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List Of Contents | Contents of The Vicomte de Bragelonne, by Alexandre Dumas, Pere
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"Go and seek them, and then set off immediately."

"Yes, captain."

D'Artagnan returned to Monk, saying, - "Monsieur, I await your orders,
for I understand we are to go together, unless my company be disagreeable
to you."

"On the contrary, monsieur," said Monk.

"Come, gentlemen, on board," cried Keyser's son.

Charles bowed to the general with grace and dignity, saying, - "You will
pardon me this unfortunate accident, and the violence to which you have
been subjected, when you are convinced that I was not the cause of them."

Monk bowed profoundly without replying.  On his side, Charles affected
not to say a word to D'Artagnan in private, but aloud, - "Once more,
thanks, monsieur le chevalier," said he, "thanks for your services.  They
will be repaid you by the Lord God, who, I hope, reserves trials and
troubles for me alone."

Monk followed Keyser and his son embarked with them.  D'Artagnan came
after, muttering to himself, - "Poor Planchet! poor Planchet!  I am very
much afraid we have made a bad speculation."


Chapter XXX:
The Shares of Planchet and Company rise again to Par.


During the passage, Monk only spoke to D'Artagnan in cases of urgent
necessity.  Thus, when the Frenchman hesitated to come and take his
meals, poor meals, composed of salt fish, biscuit, and Hollands gin, Monk
called him, saying, - "To table, monsieur, to table!"

This was all.  D'Artagnan, from being himself on all great occasions,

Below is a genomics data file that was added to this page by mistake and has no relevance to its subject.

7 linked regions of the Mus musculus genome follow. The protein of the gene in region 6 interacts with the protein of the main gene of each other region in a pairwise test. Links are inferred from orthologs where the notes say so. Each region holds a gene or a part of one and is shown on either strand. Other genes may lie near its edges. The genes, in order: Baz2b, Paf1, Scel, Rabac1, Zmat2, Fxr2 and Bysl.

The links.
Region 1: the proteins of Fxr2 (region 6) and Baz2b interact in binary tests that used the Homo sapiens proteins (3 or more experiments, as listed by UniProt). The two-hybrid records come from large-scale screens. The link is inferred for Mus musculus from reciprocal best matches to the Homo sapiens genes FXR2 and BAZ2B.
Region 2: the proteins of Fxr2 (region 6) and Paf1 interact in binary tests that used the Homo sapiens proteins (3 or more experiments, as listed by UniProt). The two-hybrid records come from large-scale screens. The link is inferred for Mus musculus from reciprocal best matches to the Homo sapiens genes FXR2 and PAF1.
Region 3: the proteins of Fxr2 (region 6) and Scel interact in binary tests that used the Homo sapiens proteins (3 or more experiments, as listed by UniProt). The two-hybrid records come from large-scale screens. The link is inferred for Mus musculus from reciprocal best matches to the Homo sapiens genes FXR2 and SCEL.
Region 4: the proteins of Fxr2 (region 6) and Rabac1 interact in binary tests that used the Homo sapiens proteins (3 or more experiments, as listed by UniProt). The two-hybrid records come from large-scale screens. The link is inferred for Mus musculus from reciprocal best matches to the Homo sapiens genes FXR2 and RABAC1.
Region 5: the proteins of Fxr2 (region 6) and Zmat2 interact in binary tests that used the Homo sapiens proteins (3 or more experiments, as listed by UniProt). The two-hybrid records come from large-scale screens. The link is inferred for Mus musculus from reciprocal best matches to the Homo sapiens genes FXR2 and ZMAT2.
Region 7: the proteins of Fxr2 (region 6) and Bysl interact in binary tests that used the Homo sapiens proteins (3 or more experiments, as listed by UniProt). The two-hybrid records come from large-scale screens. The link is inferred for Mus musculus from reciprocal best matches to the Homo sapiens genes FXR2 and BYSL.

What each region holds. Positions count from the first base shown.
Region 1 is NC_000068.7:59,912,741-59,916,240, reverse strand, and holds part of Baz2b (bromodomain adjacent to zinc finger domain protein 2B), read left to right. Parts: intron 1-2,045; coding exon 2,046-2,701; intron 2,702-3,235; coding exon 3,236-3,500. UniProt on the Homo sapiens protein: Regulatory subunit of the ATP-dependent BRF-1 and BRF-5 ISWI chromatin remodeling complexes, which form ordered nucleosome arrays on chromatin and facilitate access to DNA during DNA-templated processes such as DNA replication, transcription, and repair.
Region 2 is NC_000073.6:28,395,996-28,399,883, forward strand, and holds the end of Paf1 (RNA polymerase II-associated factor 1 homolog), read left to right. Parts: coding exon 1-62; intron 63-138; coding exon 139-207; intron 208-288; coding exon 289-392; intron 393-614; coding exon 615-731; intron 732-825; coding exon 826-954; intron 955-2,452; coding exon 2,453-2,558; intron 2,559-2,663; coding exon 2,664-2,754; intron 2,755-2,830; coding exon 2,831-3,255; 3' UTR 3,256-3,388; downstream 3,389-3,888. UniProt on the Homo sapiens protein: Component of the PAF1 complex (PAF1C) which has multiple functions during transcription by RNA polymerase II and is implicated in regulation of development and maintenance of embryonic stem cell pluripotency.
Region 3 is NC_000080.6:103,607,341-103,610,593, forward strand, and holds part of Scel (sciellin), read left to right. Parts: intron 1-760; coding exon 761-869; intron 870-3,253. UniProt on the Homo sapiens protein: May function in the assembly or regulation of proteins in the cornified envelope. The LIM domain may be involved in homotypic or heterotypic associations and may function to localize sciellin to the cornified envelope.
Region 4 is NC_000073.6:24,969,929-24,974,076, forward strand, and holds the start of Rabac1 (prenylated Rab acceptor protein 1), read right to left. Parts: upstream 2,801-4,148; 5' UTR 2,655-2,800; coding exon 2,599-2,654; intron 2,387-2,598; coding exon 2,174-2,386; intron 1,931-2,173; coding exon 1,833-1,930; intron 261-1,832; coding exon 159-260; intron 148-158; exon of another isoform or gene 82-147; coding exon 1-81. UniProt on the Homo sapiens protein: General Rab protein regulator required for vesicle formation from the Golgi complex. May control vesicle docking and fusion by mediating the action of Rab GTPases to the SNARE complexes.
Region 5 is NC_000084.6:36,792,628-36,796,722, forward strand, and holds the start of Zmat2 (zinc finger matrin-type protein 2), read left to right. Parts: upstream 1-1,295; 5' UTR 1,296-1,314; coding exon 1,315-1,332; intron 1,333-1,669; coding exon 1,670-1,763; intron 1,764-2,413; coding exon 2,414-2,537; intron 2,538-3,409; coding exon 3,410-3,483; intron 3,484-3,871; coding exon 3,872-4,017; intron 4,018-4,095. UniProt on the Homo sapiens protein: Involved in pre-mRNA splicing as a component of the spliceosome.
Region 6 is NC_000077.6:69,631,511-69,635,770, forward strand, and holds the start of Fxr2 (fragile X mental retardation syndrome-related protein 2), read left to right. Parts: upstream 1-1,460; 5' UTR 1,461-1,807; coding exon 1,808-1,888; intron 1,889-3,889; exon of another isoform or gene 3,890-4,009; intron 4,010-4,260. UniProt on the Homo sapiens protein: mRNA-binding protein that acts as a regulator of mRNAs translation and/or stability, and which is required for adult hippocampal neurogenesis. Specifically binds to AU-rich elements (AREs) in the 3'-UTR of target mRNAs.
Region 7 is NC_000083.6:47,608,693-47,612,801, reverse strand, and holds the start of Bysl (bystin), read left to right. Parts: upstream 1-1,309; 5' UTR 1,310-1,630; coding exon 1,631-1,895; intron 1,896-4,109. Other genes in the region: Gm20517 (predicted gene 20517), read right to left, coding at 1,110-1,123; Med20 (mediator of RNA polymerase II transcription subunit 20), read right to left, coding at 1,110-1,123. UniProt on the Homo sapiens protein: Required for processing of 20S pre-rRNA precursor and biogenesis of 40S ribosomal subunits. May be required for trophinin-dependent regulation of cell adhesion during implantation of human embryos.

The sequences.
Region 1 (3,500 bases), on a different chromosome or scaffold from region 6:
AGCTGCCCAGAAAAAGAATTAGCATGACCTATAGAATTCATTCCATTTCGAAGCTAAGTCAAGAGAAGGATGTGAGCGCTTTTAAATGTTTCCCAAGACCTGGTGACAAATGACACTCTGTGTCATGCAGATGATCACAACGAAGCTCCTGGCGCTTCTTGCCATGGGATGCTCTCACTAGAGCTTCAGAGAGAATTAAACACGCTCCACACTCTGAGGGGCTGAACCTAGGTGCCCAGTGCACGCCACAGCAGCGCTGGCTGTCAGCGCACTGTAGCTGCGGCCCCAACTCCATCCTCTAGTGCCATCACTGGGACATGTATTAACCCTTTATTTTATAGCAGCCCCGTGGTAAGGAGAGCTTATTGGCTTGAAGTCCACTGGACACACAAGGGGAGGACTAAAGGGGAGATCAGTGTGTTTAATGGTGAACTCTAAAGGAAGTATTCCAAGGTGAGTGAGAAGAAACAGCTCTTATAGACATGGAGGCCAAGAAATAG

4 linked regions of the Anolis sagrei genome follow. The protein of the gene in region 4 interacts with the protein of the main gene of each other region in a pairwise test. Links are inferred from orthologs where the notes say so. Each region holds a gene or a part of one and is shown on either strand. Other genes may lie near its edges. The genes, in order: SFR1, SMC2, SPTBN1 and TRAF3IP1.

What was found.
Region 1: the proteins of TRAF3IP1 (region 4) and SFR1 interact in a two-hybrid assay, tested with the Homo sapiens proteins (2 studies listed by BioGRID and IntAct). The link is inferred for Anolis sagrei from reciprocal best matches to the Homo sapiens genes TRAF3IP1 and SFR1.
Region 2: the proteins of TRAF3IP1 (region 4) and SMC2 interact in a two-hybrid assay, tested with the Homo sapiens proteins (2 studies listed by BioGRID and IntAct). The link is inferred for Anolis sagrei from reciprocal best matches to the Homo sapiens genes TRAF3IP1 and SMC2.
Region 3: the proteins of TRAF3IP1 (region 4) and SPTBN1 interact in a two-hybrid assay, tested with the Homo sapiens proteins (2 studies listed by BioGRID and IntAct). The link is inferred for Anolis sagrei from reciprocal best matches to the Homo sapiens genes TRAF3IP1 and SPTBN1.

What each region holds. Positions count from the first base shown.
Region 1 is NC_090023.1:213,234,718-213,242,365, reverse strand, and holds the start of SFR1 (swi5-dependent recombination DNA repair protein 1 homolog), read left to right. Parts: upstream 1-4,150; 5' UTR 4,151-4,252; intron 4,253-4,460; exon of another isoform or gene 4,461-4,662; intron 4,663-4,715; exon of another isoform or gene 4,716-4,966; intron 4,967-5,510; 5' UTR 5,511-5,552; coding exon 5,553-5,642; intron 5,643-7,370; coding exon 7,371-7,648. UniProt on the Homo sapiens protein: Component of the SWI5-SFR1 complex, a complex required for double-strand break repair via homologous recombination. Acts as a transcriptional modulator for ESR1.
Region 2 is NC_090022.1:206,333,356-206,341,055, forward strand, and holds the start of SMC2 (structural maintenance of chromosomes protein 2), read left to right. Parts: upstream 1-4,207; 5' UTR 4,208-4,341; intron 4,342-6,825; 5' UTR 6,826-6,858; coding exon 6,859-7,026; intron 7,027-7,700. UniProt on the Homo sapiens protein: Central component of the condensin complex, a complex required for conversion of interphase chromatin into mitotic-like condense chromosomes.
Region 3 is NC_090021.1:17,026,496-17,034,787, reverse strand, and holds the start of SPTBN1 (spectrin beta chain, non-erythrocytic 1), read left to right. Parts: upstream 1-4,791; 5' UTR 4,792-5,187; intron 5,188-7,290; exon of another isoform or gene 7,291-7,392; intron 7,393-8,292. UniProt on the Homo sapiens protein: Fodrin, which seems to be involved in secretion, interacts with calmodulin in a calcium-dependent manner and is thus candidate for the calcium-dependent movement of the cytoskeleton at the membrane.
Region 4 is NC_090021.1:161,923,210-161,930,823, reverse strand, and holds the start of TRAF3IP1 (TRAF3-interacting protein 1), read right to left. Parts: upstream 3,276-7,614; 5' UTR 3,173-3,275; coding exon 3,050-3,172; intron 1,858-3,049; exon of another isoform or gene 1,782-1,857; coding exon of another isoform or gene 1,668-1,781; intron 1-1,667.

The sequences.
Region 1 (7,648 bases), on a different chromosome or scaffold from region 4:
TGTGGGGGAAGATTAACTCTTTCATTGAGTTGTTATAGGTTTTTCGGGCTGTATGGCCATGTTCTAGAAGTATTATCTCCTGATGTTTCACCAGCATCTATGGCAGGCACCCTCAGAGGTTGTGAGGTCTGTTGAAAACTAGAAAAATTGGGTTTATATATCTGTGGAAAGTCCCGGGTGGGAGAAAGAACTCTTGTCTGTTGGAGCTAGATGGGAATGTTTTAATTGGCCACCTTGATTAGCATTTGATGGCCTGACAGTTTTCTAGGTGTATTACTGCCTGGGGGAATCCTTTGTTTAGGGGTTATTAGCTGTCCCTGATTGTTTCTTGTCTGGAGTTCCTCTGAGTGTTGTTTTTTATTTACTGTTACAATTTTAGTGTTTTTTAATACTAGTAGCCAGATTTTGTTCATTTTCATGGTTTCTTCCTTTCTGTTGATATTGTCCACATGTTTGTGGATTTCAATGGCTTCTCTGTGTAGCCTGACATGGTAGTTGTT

extremely concise, did not draw from the general's conciseness a
favorable augury of the result of his mission.  Now, as D'Artagnan had
plenty of time for reflection, he battered his brains during this time in
endeavoring to find out how Athos had seen King Charles, how he had
conspired his departure with him, and lastly, how he had entered Monk's
camp; and the poor lieutenant of musketeers plucked a hair from his
mustache every time that he reflected that the horseman who accompanied
Monk on the night of the famous abduction must have been Athos.

At length, after a passage of two nights and two days, the _patron_
Keyser touched at the point where Monk, who had given all the orders
during the voyage, had commanded they should land.  It was exactly at the
mouth of the little river, near where Athos had chosen his abode.

Daylight was waning, a splendid sun, like a red steel buckler, was
plunging the lower extremity of its disc beneath the blue line of the
sea.  The felucca was making fair way up the river, tolerably wide in
that part, but Monk, in his impatience, desired to be landed, and
Keyser's boat set him and D'Artagnan upon the muddy bank, amidst the
reeds.  D'Artagnan, resigned to obedience, followed Monk exactly as a
chained bear follows his master; but the position humiliated him not a
little, and he grumbled to himself that the service of kings was a bitter
one, and that the best of them was good for nothing.  Monk walked with
long and hasty strides; it might be thought that he did not yet feel
certain of having reached English land.  They had already begun to
perceive distinctly a few of the cottages of the sailors and fishermen
spread over the little quay of this humble port, when, all at once,
D'Artagnan cried out, - "God pardon me, there is a house on fire!"